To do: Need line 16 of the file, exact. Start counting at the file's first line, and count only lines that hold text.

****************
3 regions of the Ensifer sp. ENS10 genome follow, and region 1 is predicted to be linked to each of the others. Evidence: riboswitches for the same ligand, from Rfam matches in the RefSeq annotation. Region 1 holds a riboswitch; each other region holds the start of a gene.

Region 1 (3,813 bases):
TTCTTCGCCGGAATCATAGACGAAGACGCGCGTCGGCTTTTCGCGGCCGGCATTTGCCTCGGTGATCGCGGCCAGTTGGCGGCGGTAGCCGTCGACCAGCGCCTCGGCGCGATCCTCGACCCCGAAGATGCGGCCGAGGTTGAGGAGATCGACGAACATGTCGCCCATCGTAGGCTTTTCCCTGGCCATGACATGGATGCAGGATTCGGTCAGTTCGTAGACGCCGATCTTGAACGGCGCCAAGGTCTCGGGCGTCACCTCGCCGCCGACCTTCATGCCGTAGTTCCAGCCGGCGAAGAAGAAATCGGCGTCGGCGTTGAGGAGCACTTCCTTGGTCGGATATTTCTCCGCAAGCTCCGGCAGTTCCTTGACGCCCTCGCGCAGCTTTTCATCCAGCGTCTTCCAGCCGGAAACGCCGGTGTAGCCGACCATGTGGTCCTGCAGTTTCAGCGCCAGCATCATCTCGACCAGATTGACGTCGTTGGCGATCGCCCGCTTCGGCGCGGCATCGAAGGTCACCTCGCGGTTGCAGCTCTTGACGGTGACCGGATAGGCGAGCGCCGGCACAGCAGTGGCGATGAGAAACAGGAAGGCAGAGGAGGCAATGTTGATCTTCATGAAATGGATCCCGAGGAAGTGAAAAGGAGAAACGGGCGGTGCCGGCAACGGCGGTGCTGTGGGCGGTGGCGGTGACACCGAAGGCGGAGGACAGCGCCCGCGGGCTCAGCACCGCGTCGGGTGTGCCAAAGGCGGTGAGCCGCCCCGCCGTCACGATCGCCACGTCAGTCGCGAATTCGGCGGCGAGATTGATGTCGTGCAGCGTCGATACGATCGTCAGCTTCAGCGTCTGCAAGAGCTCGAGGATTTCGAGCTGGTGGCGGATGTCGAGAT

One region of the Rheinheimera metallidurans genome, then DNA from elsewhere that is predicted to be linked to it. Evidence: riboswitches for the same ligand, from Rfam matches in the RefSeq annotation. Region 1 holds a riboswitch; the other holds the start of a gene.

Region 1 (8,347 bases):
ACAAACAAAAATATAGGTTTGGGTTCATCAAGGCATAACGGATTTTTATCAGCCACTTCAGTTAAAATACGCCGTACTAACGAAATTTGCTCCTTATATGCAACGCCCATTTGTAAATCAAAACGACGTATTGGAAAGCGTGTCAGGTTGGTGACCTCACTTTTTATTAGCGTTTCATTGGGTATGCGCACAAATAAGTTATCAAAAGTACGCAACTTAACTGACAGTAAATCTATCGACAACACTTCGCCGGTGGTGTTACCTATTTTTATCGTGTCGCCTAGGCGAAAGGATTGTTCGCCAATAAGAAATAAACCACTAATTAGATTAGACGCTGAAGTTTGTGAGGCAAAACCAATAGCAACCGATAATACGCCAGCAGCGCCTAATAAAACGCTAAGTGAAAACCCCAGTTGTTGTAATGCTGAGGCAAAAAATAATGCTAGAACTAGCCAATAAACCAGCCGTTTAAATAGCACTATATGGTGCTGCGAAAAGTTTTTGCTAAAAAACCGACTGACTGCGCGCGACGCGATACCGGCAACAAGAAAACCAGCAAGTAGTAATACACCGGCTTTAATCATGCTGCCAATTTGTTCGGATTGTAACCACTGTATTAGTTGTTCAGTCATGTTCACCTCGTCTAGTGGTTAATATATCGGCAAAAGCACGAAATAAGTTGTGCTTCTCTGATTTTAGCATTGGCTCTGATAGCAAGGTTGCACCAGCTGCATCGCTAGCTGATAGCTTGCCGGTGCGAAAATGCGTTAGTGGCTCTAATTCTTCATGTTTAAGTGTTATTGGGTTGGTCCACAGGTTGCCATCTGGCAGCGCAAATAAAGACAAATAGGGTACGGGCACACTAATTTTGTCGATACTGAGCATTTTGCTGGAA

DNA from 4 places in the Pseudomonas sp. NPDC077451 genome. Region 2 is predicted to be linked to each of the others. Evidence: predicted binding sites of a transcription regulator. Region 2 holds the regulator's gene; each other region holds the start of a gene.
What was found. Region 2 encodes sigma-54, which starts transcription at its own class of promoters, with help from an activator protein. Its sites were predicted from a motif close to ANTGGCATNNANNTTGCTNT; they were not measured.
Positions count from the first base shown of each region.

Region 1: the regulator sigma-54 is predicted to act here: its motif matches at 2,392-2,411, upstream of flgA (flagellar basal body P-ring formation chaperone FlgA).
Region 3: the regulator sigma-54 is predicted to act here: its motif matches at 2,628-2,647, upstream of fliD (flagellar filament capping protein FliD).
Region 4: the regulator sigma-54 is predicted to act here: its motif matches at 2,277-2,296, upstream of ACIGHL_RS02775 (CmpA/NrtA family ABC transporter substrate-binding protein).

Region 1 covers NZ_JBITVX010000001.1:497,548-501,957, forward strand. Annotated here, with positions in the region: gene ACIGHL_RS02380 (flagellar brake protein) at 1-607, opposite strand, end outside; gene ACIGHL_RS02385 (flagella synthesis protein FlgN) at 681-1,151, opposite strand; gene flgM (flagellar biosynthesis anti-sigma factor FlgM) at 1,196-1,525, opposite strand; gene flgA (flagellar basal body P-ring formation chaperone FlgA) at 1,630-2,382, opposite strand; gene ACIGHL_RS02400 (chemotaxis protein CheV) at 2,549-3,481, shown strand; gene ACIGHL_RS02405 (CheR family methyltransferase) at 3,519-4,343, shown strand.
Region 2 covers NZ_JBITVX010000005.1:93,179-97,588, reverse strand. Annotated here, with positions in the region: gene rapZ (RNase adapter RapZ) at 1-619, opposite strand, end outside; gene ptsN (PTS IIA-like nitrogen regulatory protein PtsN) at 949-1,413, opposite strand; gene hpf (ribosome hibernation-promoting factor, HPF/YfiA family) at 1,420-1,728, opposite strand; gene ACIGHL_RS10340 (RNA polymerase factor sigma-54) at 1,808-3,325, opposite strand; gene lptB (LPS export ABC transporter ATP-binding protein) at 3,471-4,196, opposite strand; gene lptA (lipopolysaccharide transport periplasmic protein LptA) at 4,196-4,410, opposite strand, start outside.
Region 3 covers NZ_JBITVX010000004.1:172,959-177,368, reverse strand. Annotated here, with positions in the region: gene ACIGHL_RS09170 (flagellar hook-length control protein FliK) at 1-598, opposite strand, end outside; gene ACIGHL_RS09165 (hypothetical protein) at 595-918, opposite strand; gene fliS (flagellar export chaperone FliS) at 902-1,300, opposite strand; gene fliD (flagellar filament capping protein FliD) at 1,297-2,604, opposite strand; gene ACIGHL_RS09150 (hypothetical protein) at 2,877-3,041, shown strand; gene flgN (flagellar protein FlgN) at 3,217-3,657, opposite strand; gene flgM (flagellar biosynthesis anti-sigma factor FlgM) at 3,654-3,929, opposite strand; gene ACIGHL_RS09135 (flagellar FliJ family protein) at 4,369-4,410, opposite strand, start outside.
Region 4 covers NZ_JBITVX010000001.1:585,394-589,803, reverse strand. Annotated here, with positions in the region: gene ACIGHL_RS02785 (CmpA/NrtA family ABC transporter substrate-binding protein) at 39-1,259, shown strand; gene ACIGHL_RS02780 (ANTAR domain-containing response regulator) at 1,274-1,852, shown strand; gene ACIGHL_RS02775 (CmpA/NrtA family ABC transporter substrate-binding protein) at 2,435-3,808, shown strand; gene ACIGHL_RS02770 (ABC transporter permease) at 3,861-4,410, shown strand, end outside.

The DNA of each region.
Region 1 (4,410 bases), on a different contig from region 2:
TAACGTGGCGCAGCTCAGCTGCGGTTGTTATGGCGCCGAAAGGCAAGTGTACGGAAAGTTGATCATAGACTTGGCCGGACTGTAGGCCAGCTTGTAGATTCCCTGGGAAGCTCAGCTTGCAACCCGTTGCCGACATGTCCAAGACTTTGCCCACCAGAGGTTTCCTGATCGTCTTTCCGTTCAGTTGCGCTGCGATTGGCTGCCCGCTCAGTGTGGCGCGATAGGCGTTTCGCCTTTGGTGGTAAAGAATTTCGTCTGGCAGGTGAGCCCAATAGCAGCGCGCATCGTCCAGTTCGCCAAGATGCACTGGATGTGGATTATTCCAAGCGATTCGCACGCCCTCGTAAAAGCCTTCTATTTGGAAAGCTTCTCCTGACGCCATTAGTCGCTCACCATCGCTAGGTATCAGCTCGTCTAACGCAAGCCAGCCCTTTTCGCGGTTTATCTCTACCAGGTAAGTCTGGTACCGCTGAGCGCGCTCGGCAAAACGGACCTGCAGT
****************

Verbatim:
Region 4 covers NZ_JBITVX010000001.1:585,394-589,803, reverse strand. Annotated here, with positions in the region: gene ACIGHL_RS02785 (CmpA/NrtA family ABC transporter substrate-binding protein) at 39-1,259, shown strand; gene ACIGHL_RS02780 (ANTAR domain-containing response regulator) at 1,274-1,852, shown strand; gene ACIGHL_RS02775 (CmpA/NrtA family ABC transporter substrate-binding protein) at 2,435-3,808, shown strand; gene ACIGHL_RS02770 (ABC transporter permease) at 3,861-4,410, shown strand, end outside.